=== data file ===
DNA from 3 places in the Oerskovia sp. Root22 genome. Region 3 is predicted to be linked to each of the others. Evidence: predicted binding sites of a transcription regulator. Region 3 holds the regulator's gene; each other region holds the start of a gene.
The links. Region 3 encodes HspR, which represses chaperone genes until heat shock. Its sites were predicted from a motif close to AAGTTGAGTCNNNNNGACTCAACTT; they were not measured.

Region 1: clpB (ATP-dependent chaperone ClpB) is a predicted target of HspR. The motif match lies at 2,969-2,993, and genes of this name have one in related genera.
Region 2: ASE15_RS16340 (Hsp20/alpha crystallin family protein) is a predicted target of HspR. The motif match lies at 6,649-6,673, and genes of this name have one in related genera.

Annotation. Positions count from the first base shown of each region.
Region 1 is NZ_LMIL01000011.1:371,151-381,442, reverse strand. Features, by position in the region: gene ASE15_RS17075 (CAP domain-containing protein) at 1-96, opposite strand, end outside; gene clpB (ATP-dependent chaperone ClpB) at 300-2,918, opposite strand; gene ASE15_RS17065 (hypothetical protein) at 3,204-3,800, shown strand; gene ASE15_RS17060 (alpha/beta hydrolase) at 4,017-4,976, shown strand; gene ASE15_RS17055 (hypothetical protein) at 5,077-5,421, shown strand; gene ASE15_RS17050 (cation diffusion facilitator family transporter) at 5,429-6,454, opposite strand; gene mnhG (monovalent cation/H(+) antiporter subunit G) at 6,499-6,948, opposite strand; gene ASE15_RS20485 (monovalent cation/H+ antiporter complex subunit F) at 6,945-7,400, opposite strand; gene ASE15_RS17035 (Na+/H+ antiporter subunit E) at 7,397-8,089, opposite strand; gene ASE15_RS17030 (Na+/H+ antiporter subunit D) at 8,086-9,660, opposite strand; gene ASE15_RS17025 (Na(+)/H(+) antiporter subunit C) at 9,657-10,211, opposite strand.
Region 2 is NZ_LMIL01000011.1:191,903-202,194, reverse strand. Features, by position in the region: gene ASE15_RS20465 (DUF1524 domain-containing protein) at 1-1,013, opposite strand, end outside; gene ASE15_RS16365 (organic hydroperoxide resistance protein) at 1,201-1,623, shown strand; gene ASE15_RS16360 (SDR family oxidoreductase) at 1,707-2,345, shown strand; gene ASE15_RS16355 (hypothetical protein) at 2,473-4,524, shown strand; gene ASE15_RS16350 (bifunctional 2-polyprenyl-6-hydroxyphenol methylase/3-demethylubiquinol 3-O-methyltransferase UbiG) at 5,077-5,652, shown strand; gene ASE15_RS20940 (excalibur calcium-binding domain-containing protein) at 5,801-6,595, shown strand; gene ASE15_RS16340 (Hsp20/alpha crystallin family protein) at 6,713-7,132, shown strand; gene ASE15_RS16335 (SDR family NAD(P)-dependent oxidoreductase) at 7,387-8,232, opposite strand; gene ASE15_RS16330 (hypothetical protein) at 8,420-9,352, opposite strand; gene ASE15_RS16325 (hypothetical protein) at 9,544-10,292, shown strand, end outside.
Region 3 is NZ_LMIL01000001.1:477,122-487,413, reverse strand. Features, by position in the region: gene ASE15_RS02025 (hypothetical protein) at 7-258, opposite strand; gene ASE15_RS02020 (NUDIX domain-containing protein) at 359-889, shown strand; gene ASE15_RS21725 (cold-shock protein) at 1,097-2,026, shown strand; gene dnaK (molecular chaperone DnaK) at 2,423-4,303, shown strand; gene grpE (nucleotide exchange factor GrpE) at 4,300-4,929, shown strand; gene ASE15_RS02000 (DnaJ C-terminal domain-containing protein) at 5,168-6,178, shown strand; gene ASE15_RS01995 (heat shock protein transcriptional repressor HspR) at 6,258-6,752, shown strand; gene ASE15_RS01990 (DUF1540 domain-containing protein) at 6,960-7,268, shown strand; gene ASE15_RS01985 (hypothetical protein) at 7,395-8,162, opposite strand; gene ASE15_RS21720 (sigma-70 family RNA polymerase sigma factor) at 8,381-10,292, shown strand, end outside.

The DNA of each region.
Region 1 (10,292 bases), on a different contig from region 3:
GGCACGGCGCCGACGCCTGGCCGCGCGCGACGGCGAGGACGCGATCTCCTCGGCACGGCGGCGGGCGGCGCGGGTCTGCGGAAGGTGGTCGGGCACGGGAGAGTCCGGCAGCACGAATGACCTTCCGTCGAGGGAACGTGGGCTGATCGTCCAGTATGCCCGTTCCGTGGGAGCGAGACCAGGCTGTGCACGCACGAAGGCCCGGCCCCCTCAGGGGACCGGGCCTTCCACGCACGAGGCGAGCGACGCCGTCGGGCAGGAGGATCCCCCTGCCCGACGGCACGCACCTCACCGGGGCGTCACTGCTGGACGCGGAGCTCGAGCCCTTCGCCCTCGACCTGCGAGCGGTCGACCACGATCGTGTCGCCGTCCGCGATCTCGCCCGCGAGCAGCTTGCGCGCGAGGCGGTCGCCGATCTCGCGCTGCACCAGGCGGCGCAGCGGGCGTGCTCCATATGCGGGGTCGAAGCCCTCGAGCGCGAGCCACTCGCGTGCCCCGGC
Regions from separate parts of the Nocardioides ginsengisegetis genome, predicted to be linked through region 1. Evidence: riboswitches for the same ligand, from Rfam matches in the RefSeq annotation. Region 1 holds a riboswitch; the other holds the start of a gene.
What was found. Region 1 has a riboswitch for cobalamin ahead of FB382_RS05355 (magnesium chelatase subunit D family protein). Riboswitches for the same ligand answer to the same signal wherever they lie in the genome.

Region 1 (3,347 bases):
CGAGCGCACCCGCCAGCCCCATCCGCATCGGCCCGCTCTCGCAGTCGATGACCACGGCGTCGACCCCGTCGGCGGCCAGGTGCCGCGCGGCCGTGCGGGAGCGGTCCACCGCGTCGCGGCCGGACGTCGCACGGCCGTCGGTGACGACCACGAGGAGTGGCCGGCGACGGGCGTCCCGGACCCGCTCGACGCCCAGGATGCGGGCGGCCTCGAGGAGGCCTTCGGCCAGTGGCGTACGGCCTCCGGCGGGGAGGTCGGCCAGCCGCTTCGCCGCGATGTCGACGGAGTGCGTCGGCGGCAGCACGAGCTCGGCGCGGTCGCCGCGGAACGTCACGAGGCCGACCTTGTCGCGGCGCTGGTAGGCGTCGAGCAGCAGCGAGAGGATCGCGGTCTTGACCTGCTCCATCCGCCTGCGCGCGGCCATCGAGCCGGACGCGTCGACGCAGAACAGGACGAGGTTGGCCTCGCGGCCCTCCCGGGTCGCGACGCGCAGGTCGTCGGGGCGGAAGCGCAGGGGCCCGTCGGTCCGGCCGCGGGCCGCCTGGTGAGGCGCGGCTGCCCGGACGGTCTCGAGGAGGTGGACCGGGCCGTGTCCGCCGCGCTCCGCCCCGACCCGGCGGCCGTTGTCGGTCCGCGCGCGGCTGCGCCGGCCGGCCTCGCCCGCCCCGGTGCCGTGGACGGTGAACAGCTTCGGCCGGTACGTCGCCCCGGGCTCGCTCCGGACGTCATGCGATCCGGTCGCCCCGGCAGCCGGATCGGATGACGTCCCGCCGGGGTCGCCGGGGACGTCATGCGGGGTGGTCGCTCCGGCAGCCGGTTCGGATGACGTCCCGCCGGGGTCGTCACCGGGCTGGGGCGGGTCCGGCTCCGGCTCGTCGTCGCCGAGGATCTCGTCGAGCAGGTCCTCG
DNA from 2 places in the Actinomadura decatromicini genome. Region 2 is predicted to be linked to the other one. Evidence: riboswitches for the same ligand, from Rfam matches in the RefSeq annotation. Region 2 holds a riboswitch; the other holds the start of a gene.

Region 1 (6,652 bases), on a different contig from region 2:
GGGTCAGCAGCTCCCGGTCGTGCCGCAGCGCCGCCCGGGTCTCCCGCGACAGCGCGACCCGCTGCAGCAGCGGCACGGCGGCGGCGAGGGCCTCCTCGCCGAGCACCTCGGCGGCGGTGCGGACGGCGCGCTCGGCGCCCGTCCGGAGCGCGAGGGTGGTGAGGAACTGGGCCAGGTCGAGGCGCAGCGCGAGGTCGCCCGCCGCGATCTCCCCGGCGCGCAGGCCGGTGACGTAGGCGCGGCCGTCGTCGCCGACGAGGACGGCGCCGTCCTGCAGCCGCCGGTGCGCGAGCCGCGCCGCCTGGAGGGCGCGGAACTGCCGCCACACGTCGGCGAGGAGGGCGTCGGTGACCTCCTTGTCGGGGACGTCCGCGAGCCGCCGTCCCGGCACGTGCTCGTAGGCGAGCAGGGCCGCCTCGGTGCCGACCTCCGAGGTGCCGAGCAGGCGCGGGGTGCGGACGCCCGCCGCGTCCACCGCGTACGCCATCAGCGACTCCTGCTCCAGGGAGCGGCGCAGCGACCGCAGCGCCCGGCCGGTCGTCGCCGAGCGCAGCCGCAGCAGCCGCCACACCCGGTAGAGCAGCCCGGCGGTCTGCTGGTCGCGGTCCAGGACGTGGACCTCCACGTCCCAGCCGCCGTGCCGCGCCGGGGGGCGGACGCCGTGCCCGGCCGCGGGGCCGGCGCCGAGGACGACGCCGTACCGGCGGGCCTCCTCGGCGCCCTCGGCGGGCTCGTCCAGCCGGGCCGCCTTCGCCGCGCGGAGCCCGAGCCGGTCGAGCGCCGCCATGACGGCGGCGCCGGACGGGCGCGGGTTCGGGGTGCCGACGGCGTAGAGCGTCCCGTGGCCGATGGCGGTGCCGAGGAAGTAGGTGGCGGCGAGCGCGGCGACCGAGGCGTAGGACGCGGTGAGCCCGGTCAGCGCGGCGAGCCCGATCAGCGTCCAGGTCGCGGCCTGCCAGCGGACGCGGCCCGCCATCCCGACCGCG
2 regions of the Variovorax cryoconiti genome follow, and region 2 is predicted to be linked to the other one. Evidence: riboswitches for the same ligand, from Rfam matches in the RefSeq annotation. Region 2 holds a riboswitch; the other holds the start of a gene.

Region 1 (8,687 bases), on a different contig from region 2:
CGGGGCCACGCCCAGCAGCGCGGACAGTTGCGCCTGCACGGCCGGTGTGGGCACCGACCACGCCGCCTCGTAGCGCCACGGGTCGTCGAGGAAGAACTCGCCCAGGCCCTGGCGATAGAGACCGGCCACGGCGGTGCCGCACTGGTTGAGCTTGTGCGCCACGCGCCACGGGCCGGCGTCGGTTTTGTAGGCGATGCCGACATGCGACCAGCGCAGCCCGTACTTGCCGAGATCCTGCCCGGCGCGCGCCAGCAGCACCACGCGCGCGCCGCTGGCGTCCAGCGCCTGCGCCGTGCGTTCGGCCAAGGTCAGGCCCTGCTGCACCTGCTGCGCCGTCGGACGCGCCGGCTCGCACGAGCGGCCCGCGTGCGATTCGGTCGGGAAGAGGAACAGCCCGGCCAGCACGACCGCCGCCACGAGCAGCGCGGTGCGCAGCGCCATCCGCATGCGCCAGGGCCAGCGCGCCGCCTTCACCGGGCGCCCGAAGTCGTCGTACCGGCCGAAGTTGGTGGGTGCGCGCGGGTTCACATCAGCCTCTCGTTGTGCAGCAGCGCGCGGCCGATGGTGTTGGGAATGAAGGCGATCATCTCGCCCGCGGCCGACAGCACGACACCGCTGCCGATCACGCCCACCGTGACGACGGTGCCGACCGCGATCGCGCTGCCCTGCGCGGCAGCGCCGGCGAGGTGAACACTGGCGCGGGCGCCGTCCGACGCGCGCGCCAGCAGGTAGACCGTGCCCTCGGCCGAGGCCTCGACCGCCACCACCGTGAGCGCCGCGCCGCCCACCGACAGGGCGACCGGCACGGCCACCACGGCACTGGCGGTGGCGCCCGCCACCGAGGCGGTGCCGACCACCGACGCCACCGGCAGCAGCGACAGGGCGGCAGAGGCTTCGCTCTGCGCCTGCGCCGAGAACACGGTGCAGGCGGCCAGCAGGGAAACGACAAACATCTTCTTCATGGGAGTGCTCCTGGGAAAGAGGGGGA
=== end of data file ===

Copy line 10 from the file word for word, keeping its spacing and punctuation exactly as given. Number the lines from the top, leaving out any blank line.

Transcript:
Region 1 (10,292 bases), on a different contig from region 3: